MARCO ISLAND — Hideaway Beach's Tax District Board thought it had gained ground for funding its $2.35 million beach erosion control project. The community voted to be taxed at the highest level allowed for Municipal Service Taxing Units but fell short of the necessary funds for the project.
The board applied for an out-of-cycle Tourist Development Council grant and was awarded $925,000 in October. Collier County's Board of County Commissioners granted the funds for three erosion control structures. Hideaway's MSTU would pay for the rest including engineering, permits, dredging and replacement sand.
In December and with a newly elected member, county commissioners decided to reconsider the grant putting the entire project on hold. Commissioners will hear the reconsideration on Jan. 8.
On Thursday, the Hideaway board discussed the effects of the delay and possible loss of $925,000 if county commissioners rescind the grant. The project was planned to begin in the first quarter of this year.
Work requires 90 days of shorebird monitoring before dredging can began. The Hideaway board discussed beginning monitoring immediately hoping structures will be funded through the TDC. Erosion control structures can be erected prior to the completion of monitoring.
The project will take four to five months to complete with sand being added to Hideaway's central beach northward. A late start means the City of Marco Island will need to approve work into turtle nesting season.
Tim Pinter, city public works director, told the board dredging 24 hours a day, seven days a week could be approved by the city manager. That would reduce the number of days needed to complete the project.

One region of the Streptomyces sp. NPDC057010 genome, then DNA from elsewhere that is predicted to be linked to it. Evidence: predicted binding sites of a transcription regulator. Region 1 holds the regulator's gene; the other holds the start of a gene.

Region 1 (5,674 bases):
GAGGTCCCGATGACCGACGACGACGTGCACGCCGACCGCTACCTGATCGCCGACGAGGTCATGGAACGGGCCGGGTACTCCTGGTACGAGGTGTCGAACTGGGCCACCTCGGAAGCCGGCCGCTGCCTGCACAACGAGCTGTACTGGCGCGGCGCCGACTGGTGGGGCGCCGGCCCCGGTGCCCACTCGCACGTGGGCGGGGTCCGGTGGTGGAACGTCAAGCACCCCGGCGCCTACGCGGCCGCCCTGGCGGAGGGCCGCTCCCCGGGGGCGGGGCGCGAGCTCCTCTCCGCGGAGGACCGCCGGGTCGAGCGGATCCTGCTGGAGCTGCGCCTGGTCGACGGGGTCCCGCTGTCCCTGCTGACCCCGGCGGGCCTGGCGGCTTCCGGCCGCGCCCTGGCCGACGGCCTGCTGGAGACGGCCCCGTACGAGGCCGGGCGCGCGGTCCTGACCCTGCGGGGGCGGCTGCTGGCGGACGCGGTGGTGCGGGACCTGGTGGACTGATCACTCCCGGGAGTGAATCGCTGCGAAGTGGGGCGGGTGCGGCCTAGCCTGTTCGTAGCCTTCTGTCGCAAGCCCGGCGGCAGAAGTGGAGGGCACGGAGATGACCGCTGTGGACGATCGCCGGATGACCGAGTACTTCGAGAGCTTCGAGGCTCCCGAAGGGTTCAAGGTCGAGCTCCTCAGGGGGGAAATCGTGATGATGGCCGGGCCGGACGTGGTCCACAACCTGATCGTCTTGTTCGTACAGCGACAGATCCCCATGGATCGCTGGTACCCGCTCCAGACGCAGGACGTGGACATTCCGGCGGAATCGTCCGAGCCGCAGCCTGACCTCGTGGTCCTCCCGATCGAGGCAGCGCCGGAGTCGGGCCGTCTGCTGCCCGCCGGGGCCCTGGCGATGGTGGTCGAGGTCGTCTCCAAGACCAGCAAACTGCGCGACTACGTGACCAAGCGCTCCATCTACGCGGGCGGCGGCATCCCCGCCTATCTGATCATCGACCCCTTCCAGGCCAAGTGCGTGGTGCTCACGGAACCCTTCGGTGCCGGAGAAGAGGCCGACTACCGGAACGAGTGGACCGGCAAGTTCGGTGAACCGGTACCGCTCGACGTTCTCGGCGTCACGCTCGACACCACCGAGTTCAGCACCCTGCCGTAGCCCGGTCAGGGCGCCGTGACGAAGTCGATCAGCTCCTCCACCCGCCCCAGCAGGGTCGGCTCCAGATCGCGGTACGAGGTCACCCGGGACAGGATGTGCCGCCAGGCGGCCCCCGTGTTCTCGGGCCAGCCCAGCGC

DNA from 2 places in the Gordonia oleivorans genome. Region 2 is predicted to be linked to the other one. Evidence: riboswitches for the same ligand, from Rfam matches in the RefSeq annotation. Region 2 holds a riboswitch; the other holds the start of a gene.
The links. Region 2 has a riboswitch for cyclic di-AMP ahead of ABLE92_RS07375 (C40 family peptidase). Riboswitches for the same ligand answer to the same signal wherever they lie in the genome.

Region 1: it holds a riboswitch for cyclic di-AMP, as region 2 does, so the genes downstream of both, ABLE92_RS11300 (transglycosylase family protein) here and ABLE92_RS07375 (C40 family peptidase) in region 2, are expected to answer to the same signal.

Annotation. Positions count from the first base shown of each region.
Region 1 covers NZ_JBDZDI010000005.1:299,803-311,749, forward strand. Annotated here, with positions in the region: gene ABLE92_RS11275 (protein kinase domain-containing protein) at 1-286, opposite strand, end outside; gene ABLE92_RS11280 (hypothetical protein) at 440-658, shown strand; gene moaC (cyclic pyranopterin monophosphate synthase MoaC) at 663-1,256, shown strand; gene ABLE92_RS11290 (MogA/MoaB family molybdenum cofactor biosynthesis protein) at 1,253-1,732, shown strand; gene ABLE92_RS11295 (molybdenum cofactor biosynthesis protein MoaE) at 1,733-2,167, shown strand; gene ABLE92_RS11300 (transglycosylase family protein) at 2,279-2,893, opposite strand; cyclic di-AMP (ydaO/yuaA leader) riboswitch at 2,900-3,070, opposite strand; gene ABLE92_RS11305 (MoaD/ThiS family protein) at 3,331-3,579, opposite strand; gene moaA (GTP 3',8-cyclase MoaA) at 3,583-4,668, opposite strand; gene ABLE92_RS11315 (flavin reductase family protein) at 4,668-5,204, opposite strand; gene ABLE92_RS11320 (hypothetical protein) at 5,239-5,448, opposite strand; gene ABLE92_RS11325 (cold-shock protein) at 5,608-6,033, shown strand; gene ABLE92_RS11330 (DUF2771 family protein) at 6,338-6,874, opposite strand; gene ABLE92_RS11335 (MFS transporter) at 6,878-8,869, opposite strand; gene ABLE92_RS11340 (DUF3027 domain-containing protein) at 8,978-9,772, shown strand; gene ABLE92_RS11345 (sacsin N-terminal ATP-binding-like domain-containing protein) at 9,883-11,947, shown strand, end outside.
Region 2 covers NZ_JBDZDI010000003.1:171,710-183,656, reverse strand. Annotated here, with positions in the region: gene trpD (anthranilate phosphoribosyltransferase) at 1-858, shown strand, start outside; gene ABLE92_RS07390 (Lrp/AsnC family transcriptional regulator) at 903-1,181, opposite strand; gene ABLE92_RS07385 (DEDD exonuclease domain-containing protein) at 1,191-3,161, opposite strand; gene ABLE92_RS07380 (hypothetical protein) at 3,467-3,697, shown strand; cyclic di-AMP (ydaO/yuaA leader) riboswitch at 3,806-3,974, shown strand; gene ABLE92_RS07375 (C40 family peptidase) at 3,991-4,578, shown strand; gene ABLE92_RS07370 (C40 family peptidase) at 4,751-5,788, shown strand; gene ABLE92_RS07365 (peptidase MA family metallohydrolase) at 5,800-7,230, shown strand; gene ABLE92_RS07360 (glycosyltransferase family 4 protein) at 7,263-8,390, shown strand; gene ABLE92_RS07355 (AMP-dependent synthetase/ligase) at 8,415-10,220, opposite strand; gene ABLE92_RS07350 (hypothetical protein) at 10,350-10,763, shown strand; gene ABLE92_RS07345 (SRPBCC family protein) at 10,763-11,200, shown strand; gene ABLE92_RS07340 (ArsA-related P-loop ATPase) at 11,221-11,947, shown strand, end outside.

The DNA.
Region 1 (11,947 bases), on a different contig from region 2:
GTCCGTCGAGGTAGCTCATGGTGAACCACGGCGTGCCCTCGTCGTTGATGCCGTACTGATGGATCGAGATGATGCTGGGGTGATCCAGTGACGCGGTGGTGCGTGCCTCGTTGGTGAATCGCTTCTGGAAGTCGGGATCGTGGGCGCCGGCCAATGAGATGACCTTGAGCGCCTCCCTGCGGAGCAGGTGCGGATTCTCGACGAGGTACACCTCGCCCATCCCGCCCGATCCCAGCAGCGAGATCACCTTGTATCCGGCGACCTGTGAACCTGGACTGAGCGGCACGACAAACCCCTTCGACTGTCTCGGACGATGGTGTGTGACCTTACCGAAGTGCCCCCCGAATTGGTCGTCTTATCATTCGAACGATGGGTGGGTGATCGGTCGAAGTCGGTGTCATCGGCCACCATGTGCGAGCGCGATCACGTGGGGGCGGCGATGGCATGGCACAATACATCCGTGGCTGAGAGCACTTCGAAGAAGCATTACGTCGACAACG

Bruce Anderson, attorney for the Hideaway Board, discussed his belief that a misstep in calling for reconsideration in December may have left an opening for action against county commissioners. Commissioner Donna Fiala moved for reconsideration in November and was turned down. According to county rules, if a vote comes up for reconsideration and fails, it can not be reconsidered again.
That should have been the end of the story, Anderson said, and no other motion could have been made. But some county commissioners questioned whether the project met legal considerations for TCD funds that require the project to be in the public interest.
Since Hideaway Beach is a gated community, public access to the beach is restricted and only approachable by water. But the Hideaway board said it has documents showing the county accepted a "quid pro quo," receiving improvements to Caxambas Park and boat ramp in lieu of a 200-foot wide pedestrian access through Hideaway.
With Tigertail Beach next door to Hideaway Beach, the Hideaway board concluded the county put more importance on the boat ramp than on pedestrian access. Tigertail Beach is the county's largest facility on Marco Island.
Hideaway's MSTU is administered by the City of Marco Island placing its erosion control project under the city's public works. Pinter told the Hideaway board he cannot proceed with the project or award a contract until funds are assured.
Paul Fernstrum, a board member and resident of Hideaway Beach, monitors beach erosion. On Friday, he reported the beach that began with 165 feet of sand from the high water mark to the closest building, currently has 83 feet at the worst spot.
That spot was down to 67 feet on March 4, 2011, Fernstrum said, but tropical storms during the summer added sand taking it to 104 feet. Northwest winds in the fall removed sand and reduced the beach to its current size.
That volatility is what worries Fernstrum who said he hopes reconsideration by county commissioners will still provide the money needed for the Hideaway project.